If schools were like Starbucks…

I just read a quick piece in Education Week that asked the question Is Starbucks the Right Model for Educational Excellence?  And while the analogy isn’t incredibly well-developed, the author points to a characteristic of Starbucks that would be wonderful for the American education system to emulate:  consistency and reliability.

You can order a specialty drink at a Starbucks in Seattle and get the same tasting drink as you can from a Starbucks in Richmond, in New York, in a Target location, in a rural area.  The author, Justin Baeder, claims that the reason for this consistency and reliability is absolutely intentional, and it’s tied to extensive training for Starbucks baristas.

What if our schools were as consistent as this franchise?  What if our outcomes were equally as strong for all students, and that we could achieve excellence reliably over and over again regardless of location?

In the case of schools, no school operates in a vacuum.  Context absolutely matters – local support, funding and resources, attitudes towards education, etc.  Every school is comprised of individual learners with unique interests and learning needs.  One size-fits all will likely never work.  I do not believe the author is arguing for a more rigid, top-down approach to educating students, but high quality professional education for teachers would be a reasonable starting point.  But what a wonderful ideal – that you could send your child to school anywhere and have confidence in their school experience!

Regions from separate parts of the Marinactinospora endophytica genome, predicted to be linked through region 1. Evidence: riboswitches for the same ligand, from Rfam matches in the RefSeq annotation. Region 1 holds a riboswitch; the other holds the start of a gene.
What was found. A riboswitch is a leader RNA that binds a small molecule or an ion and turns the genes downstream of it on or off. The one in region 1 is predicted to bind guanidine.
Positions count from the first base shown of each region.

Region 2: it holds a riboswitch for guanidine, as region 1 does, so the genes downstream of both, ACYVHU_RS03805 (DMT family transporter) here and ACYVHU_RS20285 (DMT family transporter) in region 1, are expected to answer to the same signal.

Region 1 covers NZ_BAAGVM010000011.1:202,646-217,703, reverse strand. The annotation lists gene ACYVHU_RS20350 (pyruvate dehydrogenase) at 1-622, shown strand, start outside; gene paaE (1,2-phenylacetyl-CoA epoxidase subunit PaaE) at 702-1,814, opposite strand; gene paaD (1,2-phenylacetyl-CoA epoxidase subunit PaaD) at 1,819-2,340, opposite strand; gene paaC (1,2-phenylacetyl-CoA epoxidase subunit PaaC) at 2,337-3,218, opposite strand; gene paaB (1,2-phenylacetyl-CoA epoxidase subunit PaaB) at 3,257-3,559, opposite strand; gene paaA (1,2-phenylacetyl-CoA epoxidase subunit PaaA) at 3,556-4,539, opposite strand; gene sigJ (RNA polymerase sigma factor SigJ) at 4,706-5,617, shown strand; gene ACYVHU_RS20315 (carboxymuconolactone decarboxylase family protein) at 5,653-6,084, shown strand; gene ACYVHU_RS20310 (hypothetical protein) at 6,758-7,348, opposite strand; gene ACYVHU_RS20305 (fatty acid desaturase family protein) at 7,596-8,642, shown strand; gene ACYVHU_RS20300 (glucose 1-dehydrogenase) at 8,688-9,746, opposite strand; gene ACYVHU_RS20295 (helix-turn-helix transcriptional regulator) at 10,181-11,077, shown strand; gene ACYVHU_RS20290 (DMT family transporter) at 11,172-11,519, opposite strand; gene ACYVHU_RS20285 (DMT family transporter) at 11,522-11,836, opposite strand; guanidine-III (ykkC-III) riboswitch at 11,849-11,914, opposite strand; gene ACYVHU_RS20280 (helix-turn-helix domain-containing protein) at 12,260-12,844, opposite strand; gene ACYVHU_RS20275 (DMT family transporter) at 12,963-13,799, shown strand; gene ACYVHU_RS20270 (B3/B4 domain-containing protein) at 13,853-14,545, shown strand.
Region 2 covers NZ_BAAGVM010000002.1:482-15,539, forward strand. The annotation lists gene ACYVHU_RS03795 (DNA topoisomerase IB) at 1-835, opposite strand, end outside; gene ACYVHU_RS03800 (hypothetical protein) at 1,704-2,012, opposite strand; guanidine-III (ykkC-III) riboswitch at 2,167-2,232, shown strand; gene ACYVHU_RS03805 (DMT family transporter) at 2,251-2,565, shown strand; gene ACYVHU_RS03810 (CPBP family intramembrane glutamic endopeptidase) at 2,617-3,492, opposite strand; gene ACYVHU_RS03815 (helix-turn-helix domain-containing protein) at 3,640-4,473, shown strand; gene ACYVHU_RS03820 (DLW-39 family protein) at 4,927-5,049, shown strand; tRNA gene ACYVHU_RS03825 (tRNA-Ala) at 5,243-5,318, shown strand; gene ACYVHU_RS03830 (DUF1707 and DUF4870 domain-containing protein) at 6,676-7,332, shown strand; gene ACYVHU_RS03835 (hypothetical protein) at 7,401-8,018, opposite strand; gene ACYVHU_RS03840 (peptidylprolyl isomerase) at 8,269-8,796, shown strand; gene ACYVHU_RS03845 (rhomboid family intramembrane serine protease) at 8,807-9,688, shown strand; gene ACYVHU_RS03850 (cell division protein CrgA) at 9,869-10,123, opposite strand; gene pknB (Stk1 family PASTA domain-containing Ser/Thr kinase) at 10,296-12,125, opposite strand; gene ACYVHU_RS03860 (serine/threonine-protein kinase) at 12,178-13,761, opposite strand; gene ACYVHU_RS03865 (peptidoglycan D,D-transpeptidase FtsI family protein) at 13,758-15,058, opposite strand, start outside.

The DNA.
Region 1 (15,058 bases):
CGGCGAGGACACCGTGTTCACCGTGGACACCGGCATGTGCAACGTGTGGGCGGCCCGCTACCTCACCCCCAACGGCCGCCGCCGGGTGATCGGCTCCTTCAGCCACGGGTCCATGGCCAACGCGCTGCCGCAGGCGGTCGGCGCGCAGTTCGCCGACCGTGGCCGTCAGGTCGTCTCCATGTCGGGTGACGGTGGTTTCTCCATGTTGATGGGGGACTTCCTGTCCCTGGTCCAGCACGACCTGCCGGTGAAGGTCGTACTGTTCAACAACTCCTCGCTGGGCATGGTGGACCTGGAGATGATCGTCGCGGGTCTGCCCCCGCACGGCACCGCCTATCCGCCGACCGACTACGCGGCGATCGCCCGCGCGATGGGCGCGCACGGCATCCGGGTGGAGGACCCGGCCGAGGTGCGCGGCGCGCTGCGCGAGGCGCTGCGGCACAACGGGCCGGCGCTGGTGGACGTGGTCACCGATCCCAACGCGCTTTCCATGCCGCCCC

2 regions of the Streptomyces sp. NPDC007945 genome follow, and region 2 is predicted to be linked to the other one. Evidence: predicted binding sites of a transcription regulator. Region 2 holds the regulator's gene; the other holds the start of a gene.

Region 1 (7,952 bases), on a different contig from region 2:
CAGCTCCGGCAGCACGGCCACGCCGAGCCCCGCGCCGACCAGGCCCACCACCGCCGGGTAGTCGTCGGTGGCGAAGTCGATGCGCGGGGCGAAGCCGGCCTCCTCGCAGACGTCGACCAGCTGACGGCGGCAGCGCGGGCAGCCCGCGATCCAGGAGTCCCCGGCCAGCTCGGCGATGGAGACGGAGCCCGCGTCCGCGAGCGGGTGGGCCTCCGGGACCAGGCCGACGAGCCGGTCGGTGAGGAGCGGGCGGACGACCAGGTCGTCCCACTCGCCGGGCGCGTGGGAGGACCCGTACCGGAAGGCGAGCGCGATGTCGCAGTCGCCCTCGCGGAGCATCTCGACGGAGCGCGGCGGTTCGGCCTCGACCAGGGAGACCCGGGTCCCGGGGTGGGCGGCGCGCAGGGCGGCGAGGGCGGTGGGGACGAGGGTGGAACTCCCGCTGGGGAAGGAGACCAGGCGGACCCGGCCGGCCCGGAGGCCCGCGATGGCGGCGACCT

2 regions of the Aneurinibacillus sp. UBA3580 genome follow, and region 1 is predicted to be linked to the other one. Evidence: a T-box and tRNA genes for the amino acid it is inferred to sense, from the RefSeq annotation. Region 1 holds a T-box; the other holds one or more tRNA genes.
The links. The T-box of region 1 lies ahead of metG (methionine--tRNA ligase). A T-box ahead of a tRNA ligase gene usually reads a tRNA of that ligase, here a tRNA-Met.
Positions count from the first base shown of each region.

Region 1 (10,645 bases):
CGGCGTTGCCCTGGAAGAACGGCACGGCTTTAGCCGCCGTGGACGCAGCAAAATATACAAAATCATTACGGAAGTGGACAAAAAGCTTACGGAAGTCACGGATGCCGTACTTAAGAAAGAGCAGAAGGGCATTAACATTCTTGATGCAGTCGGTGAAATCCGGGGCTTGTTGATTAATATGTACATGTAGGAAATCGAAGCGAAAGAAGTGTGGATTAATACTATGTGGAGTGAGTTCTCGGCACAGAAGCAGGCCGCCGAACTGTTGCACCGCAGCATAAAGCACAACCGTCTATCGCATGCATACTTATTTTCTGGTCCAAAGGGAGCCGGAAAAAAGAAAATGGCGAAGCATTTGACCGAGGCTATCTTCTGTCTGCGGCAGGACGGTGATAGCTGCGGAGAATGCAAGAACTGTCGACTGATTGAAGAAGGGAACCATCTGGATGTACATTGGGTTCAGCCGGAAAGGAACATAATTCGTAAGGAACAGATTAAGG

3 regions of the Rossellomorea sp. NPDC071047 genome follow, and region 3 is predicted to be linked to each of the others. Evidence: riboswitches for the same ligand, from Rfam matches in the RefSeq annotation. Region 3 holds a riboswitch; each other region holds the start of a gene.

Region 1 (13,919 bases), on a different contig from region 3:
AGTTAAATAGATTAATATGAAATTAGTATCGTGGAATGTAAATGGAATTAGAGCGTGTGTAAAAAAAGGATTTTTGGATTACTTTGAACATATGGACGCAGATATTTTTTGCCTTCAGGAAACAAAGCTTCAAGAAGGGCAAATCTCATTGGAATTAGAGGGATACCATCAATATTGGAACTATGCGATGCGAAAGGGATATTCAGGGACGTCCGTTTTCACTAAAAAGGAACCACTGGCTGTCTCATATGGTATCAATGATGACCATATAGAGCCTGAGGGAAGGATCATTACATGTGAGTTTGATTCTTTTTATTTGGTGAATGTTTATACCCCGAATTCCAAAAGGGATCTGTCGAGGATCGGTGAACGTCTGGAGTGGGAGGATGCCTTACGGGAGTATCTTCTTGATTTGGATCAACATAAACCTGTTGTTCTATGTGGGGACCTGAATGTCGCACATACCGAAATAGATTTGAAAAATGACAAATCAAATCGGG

Think about that next time you order your  $5 venti soy latte!

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2 thoughts on “If schools were like Starbucks…

  1. I was recently at Columbia University and one of the presenters talked about making a covenant to parents – as teachers we promise to educate your child regardless of what occurs outside of school, when your child is in my classroom, I will educate him/her. I loved that idea. As you said – confidence in a school!

  2. I love the thought of a “covenant,” Lynn! It hints of something sacred. I encourage teachers to kindly think beyond the challenges that students bring with them to the classroom door. The good news is – the kids are at YOUR door! Now what will YOU do to move them forward? You can’t control what happens once they leave, but their time with you is a unique gift. Another concept that I fully champion is the idea of giving students everything they need to succeed within the timeframe that you have them. Don’t assume that they can get help at home. If they can, what a wonderful bonus! If not, don’t penalize the child for their lack of support and resources. These are good reminders for me as well. Thanks for reading and commenting! 🙂

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